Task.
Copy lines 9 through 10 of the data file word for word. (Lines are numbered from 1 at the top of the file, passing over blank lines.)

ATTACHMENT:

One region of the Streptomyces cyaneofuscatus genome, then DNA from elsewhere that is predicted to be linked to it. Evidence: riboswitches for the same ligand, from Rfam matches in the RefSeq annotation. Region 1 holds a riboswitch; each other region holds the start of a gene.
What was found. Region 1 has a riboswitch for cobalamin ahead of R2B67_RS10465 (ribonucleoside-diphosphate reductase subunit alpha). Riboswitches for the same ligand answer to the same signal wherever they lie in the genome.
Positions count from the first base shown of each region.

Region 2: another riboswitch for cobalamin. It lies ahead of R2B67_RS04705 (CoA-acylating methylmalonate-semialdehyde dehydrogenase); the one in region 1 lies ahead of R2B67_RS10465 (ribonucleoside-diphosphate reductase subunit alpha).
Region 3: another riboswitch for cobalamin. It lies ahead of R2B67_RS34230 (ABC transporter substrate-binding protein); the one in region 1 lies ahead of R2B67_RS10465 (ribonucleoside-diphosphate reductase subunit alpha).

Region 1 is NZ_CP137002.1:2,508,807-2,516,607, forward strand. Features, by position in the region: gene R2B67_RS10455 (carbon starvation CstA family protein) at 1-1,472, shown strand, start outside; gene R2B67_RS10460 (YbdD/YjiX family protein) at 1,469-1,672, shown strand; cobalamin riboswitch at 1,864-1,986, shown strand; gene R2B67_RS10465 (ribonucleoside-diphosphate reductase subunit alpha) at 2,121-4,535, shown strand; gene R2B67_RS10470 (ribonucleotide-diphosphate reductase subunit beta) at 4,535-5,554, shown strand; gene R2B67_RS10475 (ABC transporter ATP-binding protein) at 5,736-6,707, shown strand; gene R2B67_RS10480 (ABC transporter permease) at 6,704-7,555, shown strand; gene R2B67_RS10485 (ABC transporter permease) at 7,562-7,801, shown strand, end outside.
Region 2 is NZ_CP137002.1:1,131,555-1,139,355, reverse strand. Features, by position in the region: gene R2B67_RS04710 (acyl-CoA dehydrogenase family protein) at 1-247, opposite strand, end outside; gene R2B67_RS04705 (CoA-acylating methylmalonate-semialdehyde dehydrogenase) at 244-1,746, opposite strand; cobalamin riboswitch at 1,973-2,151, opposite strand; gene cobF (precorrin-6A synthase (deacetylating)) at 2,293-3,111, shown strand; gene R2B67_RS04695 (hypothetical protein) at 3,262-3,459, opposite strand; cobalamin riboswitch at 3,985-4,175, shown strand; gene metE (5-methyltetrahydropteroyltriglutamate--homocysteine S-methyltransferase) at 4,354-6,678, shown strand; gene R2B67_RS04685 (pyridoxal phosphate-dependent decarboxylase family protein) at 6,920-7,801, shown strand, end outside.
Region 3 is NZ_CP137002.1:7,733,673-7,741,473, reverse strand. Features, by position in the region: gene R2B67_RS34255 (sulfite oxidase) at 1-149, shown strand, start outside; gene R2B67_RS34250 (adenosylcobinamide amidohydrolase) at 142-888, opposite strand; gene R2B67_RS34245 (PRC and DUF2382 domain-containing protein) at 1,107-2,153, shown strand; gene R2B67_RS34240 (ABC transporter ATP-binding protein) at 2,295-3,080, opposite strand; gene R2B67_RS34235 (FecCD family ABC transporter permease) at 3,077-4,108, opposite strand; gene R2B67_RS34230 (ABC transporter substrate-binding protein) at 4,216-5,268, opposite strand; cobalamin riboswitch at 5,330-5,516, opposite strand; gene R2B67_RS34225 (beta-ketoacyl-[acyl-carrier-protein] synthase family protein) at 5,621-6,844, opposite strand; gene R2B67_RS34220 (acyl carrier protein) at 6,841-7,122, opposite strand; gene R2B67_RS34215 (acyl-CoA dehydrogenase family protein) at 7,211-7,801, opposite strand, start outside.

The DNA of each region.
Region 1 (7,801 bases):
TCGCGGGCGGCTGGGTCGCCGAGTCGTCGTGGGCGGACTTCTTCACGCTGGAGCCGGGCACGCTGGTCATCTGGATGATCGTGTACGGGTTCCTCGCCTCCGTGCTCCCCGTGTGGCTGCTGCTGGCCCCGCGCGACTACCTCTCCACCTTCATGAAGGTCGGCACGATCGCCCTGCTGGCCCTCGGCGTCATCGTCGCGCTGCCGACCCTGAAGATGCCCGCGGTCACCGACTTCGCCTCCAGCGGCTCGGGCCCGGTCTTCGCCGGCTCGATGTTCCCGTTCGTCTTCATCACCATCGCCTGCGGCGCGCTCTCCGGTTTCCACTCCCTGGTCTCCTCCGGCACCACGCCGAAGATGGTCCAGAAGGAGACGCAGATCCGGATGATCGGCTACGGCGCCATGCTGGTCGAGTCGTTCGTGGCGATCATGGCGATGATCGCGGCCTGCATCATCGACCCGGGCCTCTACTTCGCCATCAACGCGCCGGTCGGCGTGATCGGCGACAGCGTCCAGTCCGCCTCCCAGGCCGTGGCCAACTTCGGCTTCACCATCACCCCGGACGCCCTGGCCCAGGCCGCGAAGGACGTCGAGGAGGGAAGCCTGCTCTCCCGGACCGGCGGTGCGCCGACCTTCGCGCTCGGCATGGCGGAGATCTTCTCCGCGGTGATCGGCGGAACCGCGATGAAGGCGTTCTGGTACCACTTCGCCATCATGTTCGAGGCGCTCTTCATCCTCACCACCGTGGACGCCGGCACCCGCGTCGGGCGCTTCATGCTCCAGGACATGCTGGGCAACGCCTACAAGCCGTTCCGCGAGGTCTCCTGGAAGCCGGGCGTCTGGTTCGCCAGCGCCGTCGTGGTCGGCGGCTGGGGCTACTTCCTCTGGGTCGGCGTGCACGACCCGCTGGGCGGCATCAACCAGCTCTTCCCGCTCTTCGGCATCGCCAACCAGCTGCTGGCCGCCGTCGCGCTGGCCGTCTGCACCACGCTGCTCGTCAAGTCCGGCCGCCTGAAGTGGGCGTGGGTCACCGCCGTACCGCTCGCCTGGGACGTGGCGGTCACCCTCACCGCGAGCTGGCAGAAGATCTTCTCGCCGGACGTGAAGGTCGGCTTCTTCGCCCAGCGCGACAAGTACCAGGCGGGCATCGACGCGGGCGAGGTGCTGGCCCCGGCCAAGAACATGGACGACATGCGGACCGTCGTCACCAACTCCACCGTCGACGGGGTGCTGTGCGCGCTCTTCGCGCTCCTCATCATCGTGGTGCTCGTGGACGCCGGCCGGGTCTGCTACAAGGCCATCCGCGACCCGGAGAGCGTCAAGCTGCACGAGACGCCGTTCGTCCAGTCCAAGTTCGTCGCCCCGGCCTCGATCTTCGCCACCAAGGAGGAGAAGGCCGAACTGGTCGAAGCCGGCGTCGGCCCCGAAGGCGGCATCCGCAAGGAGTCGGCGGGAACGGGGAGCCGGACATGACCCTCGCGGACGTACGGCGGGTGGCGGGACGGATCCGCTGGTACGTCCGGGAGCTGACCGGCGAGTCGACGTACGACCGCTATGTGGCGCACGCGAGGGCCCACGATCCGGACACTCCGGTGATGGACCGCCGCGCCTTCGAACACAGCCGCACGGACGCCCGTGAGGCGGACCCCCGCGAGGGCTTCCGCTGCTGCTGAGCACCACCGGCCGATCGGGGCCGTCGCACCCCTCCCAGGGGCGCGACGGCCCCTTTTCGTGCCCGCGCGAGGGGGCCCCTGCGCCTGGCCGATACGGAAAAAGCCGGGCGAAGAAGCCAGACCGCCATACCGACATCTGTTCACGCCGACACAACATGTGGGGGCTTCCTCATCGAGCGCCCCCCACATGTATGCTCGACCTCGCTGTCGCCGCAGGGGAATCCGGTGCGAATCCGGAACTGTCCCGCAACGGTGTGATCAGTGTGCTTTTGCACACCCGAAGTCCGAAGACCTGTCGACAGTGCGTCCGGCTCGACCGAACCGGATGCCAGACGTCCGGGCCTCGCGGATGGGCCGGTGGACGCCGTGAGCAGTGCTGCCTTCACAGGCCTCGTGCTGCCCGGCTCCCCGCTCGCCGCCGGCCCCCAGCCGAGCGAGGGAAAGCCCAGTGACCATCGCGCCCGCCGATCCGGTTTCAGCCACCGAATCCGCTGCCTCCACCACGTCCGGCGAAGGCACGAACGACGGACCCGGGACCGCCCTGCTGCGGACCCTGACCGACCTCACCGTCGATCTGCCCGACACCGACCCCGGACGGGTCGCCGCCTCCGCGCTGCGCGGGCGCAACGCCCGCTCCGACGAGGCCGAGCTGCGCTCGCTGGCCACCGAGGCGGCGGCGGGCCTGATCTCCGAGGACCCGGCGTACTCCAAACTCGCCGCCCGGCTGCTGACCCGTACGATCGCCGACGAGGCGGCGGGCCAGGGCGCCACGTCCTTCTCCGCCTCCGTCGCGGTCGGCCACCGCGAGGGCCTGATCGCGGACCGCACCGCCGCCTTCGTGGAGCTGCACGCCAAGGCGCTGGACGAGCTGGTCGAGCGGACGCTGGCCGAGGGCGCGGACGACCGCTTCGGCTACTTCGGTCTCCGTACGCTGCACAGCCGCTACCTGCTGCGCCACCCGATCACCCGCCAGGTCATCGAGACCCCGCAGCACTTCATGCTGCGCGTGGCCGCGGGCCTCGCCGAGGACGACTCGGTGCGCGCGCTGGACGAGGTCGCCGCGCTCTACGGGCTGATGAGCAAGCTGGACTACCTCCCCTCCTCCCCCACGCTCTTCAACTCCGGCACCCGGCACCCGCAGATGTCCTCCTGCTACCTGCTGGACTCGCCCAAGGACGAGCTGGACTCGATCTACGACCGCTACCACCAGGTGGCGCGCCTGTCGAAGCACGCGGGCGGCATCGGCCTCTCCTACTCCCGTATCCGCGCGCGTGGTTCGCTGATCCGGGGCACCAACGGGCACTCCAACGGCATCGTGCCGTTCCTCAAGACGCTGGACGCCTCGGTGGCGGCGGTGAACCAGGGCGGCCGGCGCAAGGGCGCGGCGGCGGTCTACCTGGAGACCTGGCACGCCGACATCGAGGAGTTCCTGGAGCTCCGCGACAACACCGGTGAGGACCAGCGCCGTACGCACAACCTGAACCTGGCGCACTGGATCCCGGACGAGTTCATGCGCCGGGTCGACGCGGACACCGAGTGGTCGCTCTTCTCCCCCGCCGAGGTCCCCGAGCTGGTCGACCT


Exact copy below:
The DNA of each region.
Region 1 (7,801 bases):